Village Creek Texas State Park
Village Creek State Park Information:
Habitat at this 1,090 acre park consists of cypress swamps, blackwater sloughs, and river birch, Mayhaw and yaupon trees. The park is located on Village Creek within the Big Thicket National Preserve in Lumberton, Texas near Silsbee, and just 10 miles north of Beaumont. The land was acquired in 1979. The park opened to the public in April, 1994. The park takes its name from its location on Village Creek, a tributary of the Neches River. The creek arises north of the Big Sandy Creek Unit of the Big Thicket Preserve, near the Alabama-Coushatta Indian Reservation. It merges with Big Sandy Creek, and then meanders in a southeasterly direction through the park before emptying into the Neches River. The 37 mile Village Creek Canoe Trip is one of the most popular paddling trips in the southern U.S. The swimming hole is favored for its constant 74-78 degree temperature. Rainfall is abundant in the area. And the banks of Village Creek flood severely every 3 or 4 years. Park activities include camping, picnicking, hiking, canoeing, swimming, nature viewing and birding. The plant life, including carnivorous plants, is a big park attraction. Alligators, river otter, beaver, bobcats, opossums, armadillos, and other wildlife live in the park. For more information watch the Park Video.  Park entrance and camping fees apply. Village Creek State Park Facilities Map
Village Creek:
The creek is formed by the junction of Big Sandy and Kimball Creeks in northern Hardin County, one mile northwest of Village, Mills, Texas. It flows 41 miles to its mouth on the Neches River, eight miles north of Beaumont, Texas. It flows through sections of the Big Thicket Preserve, and flows through Village Creek State Park near Lumberton, Texas.
Big Thicket National Preserve Information:
The 101,000 acre Big Thicket was the first preserve established in the National Park system. Preserve habitat consists of approximately 101,000 acres of southeastern black water swamps, central plains, southwest desert, rivers, creeks, and forests of virgin pine, cypress, and hardwood trees. The Big Thicket is one of the most biologically diverse places on earth and was proclaimed an International Biosphere Reserve by UNESCO in 1981. The preserve contains 8 ecosystems, more than 85 tree species, 60 shrub species, and almost a thousand flowering plants (20 orchids). The Turkey Creek Unit is home to 4 out the 5 types of carnivorous plants found in North America, including the sundews, pitcher plants, butterworts, and bladderworts; only the Venus fly trap is absent. Abundant wildlife includes almost 300 bird species, (including the American Bald Eagle), alligators, bobcats, panthers, armadillos, snakes, and other reptiles and animals. There are no developed campgrounds in the preserve. Primitive camping by permit is allowed in some units. Not all of the 9 land units are connected to each other, so a preserve map is a necessity. The preserve contains miles of trails. During the hot, humid season, bring plenty of water and insect repellant. Volunteer positions are available by calling (935) 274-1181. The Big Thicket is located in East Texas, approximately 100 miles northeast of Houston, and an hour north of Beaumont.  Preserve Units & Facilities Map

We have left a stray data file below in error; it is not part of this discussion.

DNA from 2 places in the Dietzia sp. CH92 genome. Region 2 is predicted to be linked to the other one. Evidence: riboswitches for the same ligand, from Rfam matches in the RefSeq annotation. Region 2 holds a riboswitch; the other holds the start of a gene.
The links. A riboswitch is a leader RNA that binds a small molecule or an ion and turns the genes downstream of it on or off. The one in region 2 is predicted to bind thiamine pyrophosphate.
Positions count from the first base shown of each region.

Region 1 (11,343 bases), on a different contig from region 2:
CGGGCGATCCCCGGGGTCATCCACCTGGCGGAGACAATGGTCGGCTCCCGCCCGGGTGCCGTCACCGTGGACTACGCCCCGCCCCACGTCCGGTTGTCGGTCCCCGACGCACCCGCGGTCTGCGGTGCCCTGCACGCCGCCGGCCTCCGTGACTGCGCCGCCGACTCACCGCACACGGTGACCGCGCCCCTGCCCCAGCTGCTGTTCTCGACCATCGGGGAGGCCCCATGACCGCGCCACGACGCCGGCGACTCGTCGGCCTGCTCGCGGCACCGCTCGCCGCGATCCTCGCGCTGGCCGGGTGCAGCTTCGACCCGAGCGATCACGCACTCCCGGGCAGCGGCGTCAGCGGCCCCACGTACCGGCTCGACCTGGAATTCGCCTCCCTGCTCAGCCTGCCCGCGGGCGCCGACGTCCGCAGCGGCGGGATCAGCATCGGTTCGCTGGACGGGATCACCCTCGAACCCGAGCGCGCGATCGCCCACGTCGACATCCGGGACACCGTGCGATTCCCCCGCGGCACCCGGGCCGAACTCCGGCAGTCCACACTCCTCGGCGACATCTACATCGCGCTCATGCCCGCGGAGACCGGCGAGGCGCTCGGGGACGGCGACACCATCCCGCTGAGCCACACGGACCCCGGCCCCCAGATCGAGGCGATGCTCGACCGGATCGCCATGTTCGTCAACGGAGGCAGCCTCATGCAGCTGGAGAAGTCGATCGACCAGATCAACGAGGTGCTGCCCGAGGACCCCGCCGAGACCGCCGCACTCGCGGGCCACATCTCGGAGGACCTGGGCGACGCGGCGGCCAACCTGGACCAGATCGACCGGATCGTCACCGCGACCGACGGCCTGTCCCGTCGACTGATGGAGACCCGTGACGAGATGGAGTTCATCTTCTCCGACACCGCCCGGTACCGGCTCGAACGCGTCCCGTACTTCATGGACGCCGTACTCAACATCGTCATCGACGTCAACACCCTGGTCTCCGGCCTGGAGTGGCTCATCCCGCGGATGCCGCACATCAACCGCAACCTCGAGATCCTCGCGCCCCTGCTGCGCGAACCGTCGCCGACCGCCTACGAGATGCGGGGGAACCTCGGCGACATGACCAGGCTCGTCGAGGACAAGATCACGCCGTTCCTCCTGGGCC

Village Creek State Park Directions:  
From Beaumont, take U.S. 69/96 North. Just before U.S. 69 and U.S. 96 split, exit onto Mitchell Road. Drive approximately 0.25 miles on the access road, then turn right (east) onto Mitchell Road. Then immediately turn north (left) onto FM 3513 (Village Creek Parkway). Drive approximately 2 miles, then turn east (right) on Alma Drive.